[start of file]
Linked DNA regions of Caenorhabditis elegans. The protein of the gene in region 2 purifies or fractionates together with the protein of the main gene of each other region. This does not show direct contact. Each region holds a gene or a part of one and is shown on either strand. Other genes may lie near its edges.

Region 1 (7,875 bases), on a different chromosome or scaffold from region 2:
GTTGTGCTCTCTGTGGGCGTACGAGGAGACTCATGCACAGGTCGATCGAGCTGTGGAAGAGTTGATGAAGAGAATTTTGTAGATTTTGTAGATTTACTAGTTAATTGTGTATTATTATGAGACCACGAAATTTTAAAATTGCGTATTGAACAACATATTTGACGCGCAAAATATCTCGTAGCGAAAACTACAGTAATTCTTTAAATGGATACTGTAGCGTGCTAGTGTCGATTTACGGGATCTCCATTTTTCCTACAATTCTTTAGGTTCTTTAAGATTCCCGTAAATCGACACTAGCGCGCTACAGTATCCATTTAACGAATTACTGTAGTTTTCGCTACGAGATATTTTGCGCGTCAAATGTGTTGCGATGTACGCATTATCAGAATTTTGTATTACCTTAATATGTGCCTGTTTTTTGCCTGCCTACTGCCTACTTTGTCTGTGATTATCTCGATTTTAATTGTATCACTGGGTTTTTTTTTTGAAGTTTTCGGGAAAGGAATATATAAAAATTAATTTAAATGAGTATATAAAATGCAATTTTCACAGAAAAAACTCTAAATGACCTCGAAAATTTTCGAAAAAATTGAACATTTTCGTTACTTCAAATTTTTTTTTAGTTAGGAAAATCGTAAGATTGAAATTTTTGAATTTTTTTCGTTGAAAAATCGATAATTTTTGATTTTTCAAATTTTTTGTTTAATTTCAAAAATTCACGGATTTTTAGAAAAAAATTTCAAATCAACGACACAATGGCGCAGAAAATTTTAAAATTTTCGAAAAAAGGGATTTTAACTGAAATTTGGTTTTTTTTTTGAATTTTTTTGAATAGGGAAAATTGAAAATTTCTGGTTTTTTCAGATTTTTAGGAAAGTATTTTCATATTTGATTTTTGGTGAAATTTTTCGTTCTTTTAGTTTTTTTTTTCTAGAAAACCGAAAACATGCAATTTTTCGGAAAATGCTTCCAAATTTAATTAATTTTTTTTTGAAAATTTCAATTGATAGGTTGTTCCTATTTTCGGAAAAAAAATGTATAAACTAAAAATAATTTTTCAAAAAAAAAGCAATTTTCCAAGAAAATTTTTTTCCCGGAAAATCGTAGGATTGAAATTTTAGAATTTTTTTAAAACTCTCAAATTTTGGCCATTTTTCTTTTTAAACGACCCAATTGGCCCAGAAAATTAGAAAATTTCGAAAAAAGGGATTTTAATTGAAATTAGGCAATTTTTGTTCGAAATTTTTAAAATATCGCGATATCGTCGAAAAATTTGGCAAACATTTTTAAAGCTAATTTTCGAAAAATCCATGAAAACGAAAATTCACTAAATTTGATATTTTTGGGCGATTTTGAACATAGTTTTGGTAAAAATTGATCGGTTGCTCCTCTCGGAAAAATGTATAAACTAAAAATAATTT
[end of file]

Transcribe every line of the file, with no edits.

Linked DNA regions of Caenorhabditis elegans. The protein of the gene in region 2 purifies or fractionates together with the protein of the main gene of each other region. This does not show direct contact. Each region holds a gene or a part of one and is shown on either strand. Other genes may lie near its edges.

Region 1 (7,875 bases), on a different chromosome or scaffold from region 2:
GTTGTGCTCTCTGTGGGCGTACGAGGAGACTCATGCACAGGTCGATCGAGCTGTGGAAGAGTTGATGAAGAGAATTTTGTAGATTTTGTAGATTTACTAGTTAATTGTGTATTATTATGAGACCACGAAATTTTAAAATTGCGTATTGAACAACATATTTGACGCGCAAAATATCTCGTAGCGAAAACTACAGTAATTCTTTAAATGGATACTGTAGCGTGCTAGTGTCGATTTACGGGATCTCCATTTTTCCTACAATTCTTTAGGTTCTTTAAGATTCCCGTAAATCGACACTAGCGCGCTACAGTATCCATTTAACGAATTACTGTAGTTTTCGCTACGAGATATTTTGCGCGTCAAATGTGTTGCGATGTACGCATTATCAGAATTTTGTATTACCTTAATATGTGCCTGTTTTTTGCCTGCCTACTGCCTACTTTGTCTGTGATTATCTCGATTTTAATTGTATCACTGGGTTTTTTTTTTGAAGTTTTCGGGAAAGGAATATATAAAAATTAATTTAAATGAGTATATAAAATGCAATTTTCACAGAAAAAACTCTAAATGACCTCGAAAATTTTCGAAAAAATTGAACATTTTCGTTACTTCAAATTTTTTTTTAGTTAGGAAAATCGTAAGATTGAAATTTTTGAATTTTTTTCGTTGAAAAATCGATAATTTTTGATTTTTCAAATTTTTTGTTTAATTTCAAAAATTCACGGATTTTTAGAAAAAAATTTCAAATCAACGACACAATGGCGCAGAAAATTTTAAAATTTTCGAAAAAAGGGATTTTAACTGAAATTTGGTTTTTTTTTTGAATTTTTTTGAATAGGGAAAATTGAAAATTTCTGGTTTTTTCAGATTTTTAGGAAAGTATTTTCATATTTGATTTTTGGTGAAATTTTTCGTTCTTTTAGTTTTTTTTTTCTAGAAAACCGAAAACATGCAATTTTTCGGAAAATGCTTCCAAATTTAATTAATTTTTTTTTGAAAATTTCAATTGATAGGTTGTTCCTATTTTCGGAAAAAAAATGTATAAACTAAAAATAATTTTTCAAAAAAAAAGCAATTTTCCAAGAAAATTTTTTTCCCGGAAAATCGTAGGATTGAAATTTTAGAATTTTTTTAAAACTCTCAAATTTTGGCCATTTTTCTTTTTAAACGACCCAATTGGCCCAGAAAATTAGAAAATTTCGAAAAAAGGGATTTTAATTGAAATTAGGCAATTTTTGTTCGAAATTTTTAAAATATCGCGATATCGTCGAAAAATTTGGCAAACATTTTTAAAGCTAATTTTCGAAAAATCCATGAAAACGAAAATTCACTAAATTTGATATTTTTGGGCGATTTTGAACATAGTTTTGGTAAAAATTGATCGGTTGCTCCTCTCGGAAAAATGTATAAACTAAAAATAATTT